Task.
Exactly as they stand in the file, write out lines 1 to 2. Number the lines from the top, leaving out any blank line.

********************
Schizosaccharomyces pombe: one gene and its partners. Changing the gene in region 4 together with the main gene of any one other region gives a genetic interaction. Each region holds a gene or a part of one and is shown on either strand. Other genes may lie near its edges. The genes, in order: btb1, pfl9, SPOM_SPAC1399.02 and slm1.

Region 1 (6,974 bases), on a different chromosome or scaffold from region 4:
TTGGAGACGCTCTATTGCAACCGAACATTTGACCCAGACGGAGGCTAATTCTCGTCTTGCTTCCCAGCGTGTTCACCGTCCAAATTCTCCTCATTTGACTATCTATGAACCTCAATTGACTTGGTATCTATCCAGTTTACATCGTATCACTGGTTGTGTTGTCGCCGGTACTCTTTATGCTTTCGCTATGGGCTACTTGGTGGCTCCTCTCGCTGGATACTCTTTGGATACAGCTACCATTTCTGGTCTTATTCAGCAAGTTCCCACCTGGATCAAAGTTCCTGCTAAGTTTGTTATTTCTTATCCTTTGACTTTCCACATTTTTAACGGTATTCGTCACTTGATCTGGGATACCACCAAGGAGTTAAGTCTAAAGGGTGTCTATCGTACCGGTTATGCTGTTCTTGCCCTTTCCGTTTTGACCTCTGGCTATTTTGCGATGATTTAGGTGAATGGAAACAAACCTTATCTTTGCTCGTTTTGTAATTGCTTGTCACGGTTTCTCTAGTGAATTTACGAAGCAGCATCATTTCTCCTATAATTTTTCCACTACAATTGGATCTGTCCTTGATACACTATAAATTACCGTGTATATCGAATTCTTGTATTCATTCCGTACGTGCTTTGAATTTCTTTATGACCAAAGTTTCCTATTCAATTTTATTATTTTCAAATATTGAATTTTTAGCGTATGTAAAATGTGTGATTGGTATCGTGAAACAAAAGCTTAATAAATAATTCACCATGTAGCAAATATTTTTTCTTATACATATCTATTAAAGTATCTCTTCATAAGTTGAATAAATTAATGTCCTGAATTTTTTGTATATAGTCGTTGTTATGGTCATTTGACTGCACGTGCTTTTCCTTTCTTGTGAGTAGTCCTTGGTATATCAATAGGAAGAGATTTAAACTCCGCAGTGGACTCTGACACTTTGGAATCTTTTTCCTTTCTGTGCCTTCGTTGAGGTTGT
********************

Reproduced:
Schizosaccharomyces pombe: one gene and its partners. Changing the gene in region 4 together with the main gene of any one other region gives a genetic interaction. Each region holds a gene or a part of one and is shown on either strand. Other genes may lie near its edges. The genes, in order: btb1, pfl9, SPOM_SPAC1399.02 and slm1.

Region 1 (6,974 bases), on a different chromosome or scaffold from region 4: